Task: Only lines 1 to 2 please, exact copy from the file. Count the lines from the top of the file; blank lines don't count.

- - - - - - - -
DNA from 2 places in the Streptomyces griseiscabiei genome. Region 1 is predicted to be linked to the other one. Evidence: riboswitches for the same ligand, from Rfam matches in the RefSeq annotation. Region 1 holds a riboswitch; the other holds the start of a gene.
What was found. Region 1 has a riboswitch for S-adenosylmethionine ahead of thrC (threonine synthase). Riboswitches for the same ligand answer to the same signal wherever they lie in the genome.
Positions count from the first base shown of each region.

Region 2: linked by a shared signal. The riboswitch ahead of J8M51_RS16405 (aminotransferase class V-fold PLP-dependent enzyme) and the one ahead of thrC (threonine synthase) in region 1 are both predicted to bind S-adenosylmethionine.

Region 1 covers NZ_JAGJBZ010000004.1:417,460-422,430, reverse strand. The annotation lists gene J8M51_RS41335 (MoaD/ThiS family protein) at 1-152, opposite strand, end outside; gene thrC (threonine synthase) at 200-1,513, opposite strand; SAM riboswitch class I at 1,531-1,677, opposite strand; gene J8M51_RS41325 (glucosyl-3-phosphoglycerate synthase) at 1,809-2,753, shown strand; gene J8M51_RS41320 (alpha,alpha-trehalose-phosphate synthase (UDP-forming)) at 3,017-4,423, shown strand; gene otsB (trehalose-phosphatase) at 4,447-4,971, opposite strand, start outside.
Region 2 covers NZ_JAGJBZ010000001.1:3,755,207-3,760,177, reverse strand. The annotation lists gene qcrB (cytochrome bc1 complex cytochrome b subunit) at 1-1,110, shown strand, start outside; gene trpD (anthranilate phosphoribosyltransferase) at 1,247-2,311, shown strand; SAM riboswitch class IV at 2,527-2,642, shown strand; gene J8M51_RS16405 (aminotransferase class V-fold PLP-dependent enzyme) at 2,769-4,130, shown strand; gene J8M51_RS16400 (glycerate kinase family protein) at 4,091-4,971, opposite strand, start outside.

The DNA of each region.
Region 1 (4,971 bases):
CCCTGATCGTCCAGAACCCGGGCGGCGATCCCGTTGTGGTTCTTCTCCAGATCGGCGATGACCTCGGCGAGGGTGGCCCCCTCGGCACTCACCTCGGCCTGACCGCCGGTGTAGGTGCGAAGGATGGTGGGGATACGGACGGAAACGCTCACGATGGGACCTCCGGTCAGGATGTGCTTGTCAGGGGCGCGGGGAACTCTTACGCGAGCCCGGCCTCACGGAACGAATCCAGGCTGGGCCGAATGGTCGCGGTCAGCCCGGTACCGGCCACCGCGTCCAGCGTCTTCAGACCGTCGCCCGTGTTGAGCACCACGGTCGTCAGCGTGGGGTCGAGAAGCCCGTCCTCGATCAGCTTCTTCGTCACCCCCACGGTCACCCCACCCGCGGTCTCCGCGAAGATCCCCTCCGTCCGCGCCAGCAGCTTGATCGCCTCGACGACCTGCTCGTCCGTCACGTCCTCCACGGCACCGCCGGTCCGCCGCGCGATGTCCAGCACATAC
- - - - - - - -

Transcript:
DNA from 2 places in the Streptomyces griseiscabiei genome. Region 1 is predicted to be linked to the other one. Evidence: riboswitches for the same ligand, from Rfam matches in the RefSeq annotation. Region 1 holds a riboswitch; the other holds the start of a gene.
What was found. Region 1 has a riboswitch for S-adenosylmethionine ahead of thrC (threonine synthase). Riboswitches for the same ligand answer to the same signal wherever they lie in the genome.